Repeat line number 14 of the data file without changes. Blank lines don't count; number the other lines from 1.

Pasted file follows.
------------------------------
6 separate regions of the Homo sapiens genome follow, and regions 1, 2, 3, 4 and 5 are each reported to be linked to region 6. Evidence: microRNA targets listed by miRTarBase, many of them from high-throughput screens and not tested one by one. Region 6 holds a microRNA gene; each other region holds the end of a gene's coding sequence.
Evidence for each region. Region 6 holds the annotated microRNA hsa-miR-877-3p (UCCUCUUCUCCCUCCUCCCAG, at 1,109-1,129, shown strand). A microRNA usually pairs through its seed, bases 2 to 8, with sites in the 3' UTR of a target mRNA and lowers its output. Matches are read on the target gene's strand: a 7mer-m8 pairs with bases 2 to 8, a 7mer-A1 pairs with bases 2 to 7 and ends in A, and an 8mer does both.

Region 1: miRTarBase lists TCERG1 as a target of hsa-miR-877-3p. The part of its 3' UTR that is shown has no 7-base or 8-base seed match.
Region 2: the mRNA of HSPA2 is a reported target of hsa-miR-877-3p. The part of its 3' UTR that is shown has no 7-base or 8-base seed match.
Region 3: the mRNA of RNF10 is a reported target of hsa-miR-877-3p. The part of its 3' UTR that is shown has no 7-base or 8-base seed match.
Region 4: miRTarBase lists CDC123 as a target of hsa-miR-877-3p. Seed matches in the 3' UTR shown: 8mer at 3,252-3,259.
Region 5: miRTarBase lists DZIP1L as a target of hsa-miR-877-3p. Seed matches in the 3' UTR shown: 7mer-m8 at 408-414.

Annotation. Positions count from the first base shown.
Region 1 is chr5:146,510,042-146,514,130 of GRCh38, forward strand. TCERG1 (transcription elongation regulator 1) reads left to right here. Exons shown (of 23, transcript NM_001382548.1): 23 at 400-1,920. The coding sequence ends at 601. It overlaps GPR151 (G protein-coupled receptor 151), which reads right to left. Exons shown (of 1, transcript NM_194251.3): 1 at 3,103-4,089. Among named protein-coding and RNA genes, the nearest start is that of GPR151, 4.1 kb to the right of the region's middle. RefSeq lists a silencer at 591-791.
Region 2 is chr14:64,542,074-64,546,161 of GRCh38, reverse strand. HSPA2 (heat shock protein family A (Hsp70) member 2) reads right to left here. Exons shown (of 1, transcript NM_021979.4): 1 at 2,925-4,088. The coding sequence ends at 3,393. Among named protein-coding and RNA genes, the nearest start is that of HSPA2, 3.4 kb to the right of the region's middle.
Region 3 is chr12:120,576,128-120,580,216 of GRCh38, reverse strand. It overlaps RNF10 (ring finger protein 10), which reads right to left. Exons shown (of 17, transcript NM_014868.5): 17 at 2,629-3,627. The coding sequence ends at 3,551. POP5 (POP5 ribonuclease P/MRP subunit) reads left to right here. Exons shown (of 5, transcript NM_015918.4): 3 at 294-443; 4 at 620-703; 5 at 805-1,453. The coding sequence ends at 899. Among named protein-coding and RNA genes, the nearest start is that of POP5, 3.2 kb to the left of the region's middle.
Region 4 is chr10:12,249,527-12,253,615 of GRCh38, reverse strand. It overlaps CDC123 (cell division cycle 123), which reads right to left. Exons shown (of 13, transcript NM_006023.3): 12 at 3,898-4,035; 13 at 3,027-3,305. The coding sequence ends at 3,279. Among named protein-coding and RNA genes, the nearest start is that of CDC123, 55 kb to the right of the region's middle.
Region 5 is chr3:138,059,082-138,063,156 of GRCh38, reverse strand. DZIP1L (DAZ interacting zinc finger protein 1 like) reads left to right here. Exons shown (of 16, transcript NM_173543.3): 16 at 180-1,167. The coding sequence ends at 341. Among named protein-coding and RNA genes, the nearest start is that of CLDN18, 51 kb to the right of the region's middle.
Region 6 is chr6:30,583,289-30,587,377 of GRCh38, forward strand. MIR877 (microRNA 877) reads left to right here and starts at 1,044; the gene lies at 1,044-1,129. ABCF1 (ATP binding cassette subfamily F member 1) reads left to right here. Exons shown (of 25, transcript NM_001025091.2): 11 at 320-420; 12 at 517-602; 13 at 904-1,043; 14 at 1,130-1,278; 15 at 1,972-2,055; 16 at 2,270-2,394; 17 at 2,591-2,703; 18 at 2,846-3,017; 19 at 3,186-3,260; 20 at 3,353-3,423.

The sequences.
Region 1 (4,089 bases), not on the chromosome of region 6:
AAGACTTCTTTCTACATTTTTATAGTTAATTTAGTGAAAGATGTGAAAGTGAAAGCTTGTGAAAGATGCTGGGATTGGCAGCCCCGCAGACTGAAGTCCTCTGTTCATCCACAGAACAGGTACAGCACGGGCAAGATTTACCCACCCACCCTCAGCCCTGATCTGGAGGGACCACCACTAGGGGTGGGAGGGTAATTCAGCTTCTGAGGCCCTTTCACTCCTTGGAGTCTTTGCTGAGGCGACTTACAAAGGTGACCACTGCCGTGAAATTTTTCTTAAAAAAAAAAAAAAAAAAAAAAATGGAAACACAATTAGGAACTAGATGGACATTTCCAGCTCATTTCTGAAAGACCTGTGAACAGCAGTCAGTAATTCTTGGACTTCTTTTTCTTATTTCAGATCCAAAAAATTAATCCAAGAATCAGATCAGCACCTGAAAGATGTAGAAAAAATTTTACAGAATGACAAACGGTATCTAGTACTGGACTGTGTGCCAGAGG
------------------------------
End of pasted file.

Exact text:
Region 6 is chr6:30,583,289-30,587,377 of GRCh38, forward strand. MIR877 (microRNA 877) reads left to right here and starts at 1,044; the gene lies at 1,044-1,129. ABCF1 (ATP binding cassette subfamily F member 1) reads left to right here. Exons shown (of 25, transcript NM_001025091.2): 11 at 320-420; 12 at 517-602; 13 at 904-1,043; 14 at 1,130-1,278; 15 at 1,972-2,055; 16 at 2,270-2,394; 17 at 2,591-2,703; 18 at 2,846-3,017; 19 at 3,186-3,260; 20 at 3,353-3,423.